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Applications of genetic engineering techniques in agriculture


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Applications of genetic engineering techniques in agriculture

Applications of genetic engineering techniques in agriculture

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  • 2. Why genetically engineer plants? • To improve the agricultural, horticultural or ornamental value of a crop plant • To serve as a bioreactor for the production of economically important proteins or metabolites • To provide a powerful means for studying the action of genes (and gene products) during development and other biological processes
  • 3. Genetic engineering techniques applied to plants METHOD SALIENT FEATURES 1.VECTOR MEDIATED GENE TRANSFER a. Agrobacterium mediated gene transfer b. Plant viral vectors Very efficient but limited to a selected group of plants Ineffective, hence not widely used 2.DIRECT OR VECTORLESS DNA TRANSFER a. Electroporation b. Microprojectile c. Liposome fusion d. Silicon carbide fibres Mostly confined to protoplasts that can be regenerated to viable plants Limited use only one cell can be microinjected at a time Confined to protoplasts that can be regenerated into viable whole plants Requires regenerable cell suspensions 3 CHEMICAL METHODS a. Polyethylene glycol mediated b.Diethylaminoethyl(DEAE)dextran- mediated Confined to protoplasts. Regeneration of fertile plants is frequently problematical Does not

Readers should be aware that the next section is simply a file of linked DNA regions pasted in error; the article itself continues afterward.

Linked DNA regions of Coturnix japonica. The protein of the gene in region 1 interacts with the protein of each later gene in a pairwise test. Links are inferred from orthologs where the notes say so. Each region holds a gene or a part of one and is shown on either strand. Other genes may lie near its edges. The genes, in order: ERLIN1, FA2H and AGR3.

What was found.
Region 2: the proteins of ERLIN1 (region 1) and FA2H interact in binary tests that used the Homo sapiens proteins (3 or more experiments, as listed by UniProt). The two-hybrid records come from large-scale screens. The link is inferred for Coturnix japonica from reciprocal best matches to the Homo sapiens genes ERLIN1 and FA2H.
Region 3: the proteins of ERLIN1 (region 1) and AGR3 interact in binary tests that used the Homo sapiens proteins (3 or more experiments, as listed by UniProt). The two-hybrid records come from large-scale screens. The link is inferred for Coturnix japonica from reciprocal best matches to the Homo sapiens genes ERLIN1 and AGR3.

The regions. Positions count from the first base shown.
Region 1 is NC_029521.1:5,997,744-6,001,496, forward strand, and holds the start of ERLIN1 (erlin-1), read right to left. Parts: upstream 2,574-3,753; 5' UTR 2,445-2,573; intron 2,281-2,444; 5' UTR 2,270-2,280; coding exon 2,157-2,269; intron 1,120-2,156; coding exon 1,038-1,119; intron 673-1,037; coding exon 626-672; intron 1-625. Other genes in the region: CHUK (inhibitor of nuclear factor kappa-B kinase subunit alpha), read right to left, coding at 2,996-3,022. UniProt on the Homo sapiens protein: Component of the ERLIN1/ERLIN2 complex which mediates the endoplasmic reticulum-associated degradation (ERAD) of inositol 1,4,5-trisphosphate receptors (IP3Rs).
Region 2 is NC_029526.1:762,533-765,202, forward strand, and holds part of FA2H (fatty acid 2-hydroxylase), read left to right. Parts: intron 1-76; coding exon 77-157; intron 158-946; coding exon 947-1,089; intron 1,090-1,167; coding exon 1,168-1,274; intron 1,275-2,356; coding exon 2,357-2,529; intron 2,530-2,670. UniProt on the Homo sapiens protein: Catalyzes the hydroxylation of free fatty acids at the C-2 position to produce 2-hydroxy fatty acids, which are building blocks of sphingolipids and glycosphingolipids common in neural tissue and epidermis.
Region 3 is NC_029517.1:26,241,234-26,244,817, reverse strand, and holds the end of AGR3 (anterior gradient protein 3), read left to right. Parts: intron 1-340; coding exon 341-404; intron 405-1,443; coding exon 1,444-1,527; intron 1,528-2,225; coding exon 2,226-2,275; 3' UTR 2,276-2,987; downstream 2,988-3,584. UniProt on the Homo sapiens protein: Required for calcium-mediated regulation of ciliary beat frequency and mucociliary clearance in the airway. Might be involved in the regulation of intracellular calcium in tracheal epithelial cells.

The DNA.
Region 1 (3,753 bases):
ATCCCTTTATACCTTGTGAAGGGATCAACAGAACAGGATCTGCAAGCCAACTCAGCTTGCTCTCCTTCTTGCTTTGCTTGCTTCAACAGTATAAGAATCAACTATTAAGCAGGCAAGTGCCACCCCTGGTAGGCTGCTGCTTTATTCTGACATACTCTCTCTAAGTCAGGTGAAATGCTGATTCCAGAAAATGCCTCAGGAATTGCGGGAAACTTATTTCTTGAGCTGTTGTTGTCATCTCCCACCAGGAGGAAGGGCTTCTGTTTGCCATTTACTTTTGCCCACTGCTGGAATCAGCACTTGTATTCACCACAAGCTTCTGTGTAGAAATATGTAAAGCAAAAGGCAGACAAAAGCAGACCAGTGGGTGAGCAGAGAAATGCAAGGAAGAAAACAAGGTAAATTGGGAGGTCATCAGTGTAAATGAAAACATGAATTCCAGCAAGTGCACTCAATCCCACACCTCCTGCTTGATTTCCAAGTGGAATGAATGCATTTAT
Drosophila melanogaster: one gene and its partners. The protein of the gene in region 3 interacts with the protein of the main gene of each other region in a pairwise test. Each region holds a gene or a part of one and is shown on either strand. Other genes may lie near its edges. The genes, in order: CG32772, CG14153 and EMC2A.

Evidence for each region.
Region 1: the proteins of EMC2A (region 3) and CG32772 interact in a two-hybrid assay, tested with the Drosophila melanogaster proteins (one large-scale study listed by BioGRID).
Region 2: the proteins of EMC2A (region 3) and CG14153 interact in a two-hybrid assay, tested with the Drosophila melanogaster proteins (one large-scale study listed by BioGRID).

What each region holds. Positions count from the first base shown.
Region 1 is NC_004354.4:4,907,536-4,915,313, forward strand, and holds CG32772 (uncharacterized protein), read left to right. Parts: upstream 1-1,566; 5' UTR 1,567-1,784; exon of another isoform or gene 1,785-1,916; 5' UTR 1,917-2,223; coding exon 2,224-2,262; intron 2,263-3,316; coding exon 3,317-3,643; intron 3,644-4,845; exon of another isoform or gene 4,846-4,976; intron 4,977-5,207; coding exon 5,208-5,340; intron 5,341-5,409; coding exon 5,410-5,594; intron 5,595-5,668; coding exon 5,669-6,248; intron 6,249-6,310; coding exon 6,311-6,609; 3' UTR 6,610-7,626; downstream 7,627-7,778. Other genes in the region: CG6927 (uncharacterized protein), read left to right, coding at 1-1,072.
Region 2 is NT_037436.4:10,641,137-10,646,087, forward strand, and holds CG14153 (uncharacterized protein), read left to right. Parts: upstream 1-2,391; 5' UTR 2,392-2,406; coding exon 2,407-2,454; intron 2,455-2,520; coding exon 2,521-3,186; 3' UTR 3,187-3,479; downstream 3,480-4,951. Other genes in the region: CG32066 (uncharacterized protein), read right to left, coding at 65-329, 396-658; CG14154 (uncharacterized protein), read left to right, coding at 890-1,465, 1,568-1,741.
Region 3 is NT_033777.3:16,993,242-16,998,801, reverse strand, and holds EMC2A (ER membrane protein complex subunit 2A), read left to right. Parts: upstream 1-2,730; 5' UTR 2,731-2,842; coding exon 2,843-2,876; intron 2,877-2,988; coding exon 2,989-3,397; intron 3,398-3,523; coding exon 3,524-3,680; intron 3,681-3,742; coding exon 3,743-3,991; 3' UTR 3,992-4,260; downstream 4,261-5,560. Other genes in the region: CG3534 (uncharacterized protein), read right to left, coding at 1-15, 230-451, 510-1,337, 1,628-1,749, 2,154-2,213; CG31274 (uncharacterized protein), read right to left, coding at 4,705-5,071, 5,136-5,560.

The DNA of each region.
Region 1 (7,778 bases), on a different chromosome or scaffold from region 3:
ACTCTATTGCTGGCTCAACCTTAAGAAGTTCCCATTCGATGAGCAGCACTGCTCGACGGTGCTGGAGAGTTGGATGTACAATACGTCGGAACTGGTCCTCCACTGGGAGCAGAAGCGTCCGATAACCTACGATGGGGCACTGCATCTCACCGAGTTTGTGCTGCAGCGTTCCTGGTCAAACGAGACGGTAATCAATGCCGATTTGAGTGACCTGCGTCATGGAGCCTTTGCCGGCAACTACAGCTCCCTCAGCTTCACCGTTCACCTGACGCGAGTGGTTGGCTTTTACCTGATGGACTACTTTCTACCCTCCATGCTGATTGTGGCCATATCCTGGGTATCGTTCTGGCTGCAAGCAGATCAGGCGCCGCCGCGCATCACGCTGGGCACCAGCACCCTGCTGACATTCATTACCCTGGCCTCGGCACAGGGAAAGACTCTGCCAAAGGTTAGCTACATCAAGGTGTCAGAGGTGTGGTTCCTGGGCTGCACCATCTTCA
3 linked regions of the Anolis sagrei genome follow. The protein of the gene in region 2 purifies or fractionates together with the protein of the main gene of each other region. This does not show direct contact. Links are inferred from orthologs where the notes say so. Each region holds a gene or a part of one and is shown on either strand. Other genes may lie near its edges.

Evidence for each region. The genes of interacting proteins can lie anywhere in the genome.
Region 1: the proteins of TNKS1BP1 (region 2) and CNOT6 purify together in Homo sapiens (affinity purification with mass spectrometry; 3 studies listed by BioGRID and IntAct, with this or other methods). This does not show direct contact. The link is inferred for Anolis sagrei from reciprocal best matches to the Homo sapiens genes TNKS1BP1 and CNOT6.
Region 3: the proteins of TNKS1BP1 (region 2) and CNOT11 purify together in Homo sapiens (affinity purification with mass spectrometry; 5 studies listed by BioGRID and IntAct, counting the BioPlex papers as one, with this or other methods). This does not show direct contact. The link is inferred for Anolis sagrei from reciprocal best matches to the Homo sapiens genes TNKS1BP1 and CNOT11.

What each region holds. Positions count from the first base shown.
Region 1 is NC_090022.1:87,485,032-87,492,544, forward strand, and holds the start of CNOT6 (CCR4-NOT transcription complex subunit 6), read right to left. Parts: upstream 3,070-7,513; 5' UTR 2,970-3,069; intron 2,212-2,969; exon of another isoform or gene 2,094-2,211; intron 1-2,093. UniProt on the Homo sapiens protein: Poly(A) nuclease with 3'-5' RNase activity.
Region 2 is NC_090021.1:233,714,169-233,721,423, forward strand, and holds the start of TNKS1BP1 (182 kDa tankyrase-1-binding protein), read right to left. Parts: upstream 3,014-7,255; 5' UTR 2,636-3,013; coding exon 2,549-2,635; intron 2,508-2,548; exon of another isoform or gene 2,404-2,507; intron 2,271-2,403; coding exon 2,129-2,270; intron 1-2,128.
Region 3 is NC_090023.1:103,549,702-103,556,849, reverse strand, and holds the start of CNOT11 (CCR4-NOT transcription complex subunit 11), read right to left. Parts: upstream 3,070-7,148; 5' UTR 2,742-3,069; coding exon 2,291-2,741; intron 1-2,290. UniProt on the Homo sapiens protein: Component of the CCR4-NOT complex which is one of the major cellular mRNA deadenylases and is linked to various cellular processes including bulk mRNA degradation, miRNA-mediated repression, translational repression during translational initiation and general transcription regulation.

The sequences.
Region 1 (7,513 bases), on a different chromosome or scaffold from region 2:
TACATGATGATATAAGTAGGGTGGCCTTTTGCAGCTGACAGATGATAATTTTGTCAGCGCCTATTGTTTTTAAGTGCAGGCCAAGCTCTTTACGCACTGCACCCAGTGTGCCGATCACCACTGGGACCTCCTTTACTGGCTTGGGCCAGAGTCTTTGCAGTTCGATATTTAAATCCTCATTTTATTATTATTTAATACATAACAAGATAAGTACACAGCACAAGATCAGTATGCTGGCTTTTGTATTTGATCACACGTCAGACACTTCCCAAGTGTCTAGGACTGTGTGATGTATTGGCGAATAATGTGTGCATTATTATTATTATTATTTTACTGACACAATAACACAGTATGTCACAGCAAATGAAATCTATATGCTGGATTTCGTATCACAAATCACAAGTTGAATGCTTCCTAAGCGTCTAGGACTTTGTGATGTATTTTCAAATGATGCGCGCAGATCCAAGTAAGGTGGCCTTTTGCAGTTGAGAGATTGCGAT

• 4. Agrobacterium tumefaciens as a vector for transferring foreign genes into plant chromosome  Characteristics  Plant parasite that causes Crown Gall Disease  Encodes a large (~250kbp) plasmid called Tumor-inducing (Ti) plasmid  Portion of the Ti plasmid is transferred between bacterial cells and plant cells  T-DNA (Tumor DNA)  T-DNT-DNA integrates stably into plant genome  A ss DNA fragment is converted to dsDNA fragment by plant cell  Then integrated into plant genome  2 x 23bp direct repeats play an important role in the excision and integration process
  • 5. Infection Process  Vir genes copy T-DNA  Open channel in bacterial cell membrane for T-DNA to pass through  T-DNA enters plant through wound, integrates itself into plant chromosome
  • 6. Applications of Plant Genetic Engineering A.Crop Improvement B.Genetically Engineered Traits: The Big Six 1.Herbicide Resistance 2.Insect Resistance 3.Virus Resistance 4.Altered Oil Content 5.Delayed Fruit Ripening 6.Pollen Control C.Biotech Revolution: Cold and Drought Tolerance and Weather-Gard Genes D.Genetically Engineered Foods 1.Soybeans 2.Corn 3.Cotton 4.Other Crops